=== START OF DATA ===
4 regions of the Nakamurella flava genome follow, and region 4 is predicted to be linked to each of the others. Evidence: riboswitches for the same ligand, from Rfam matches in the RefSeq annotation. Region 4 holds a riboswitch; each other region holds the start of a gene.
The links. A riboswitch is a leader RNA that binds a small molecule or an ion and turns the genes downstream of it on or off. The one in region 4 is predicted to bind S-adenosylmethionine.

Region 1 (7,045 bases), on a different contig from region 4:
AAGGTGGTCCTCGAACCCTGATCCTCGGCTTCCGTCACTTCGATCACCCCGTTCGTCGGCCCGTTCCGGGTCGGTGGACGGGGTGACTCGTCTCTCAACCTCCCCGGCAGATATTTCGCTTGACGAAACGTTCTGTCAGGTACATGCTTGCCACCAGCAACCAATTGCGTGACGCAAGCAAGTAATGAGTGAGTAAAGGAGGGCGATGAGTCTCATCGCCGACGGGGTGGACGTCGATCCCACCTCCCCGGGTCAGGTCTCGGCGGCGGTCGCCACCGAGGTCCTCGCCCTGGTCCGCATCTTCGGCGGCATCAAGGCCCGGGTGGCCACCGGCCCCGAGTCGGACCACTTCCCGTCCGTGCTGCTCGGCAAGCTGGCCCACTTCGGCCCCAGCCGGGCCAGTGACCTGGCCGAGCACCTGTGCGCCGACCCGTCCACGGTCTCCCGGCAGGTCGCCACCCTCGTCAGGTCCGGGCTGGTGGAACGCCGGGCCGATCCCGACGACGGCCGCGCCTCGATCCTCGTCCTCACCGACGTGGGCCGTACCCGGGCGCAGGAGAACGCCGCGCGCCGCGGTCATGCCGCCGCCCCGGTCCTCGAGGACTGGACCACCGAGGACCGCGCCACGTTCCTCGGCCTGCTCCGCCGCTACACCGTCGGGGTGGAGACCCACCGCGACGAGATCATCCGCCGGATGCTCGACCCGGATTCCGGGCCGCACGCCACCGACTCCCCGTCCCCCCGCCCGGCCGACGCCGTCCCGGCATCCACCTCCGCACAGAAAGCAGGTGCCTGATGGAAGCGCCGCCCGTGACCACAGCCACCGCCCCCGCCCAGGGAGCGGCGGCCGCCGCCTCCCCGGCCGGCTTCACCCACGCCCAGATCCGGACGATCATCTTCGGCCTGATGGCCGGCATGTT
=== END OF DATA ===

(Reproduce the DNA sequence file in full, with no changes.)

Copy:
4 regions of the Nakamurella flava genome follow, and region 4 is predicted to be linked to each of the others. Evidence: riboswitches for the same ligand, from Rfam matches in the RefSeq annotation. Region 4 holds a riboswitch; each other region holds the start of a gene.
The links. A riboswitch is a leader RNA that binds a small molecule or an ion and turns the genes downstream of it on or off. The one in region 4 is predicted to bind S-adenosylmethionine.

Region 1 (7,045 bases), on a different contig from region 4:
AAGGTGGTCCTCGAACCCTGATCCTCGGCTTCCGTCACTTCGATCACCCCGTTCGTCGGCCCGTTCCGGGTCGGTGGACGGGGTGACTCGTCTCTCAACCTCCCCGGCAGATATTTCGCTTGACGAAACGTTCTGTCAGGTACATGCTTGCCACCAGCAACCAATTGCGTGACGCAAGCAAGTAATGAGTGAGTAAAGGAGGGCGATGAGTCTCATCGCCGACGGGGTGGACGTCGATCCCACCTCCCCGGGTCAGGTCTCGGCGGCGGTCGCCACCGAGGTCCTCGCCCTGGTCCGCATCTTCGGCGGCATCAAGGCCCGGGTGGCCACCGGCCCCGAGTCGGACCACTTCCCGTCCGTGCTGCTCGGCAAGCTGGCCCACTTCGGCCCCAGCCGGGCCAGTGACCTGGCCGAGCACCTGTGCGCCGACCCGTCCACGGTCTCCCGGCAGGTCGCCACCCTCGTCAGGTCCGGGCTGGTGGAACGCCGGGCCGATCCCGACGACGGCCGCGCCTCGATCCTCGTCCTCACCGACGTGGGCCGTACCCGGGCGCAGGAGAACGCCGCGCGCCGCGGTCATGCCGCCGCCCCGGTCCTCGAGGACTGGACCACCGAGGACCGCGCCACGTTCCTCGGCCTGCTCCGCCGCTACACCGTCGGGGTGGAGACCCACCGCGACGAGATCATCCGCCGGATGCTCGACCCGGATTCCGGGCCGCACGCCACCGACTCCCCGTCCCCCCGCCCGGCCGACGCCGTCCCGGCATCCACCTCCGCACAGAAAGCAGGTGCCTGATGGAAGCGCCGCCCGTGACCACAGCCACCGCCCCCGCCCAGGGAGCGGCGGCCGCCGCCTCCCCGGCCGGCTTCACCCACGCCCAGATCCGGACGATCATCTTCGGCCTGATGGCCGGCATGTT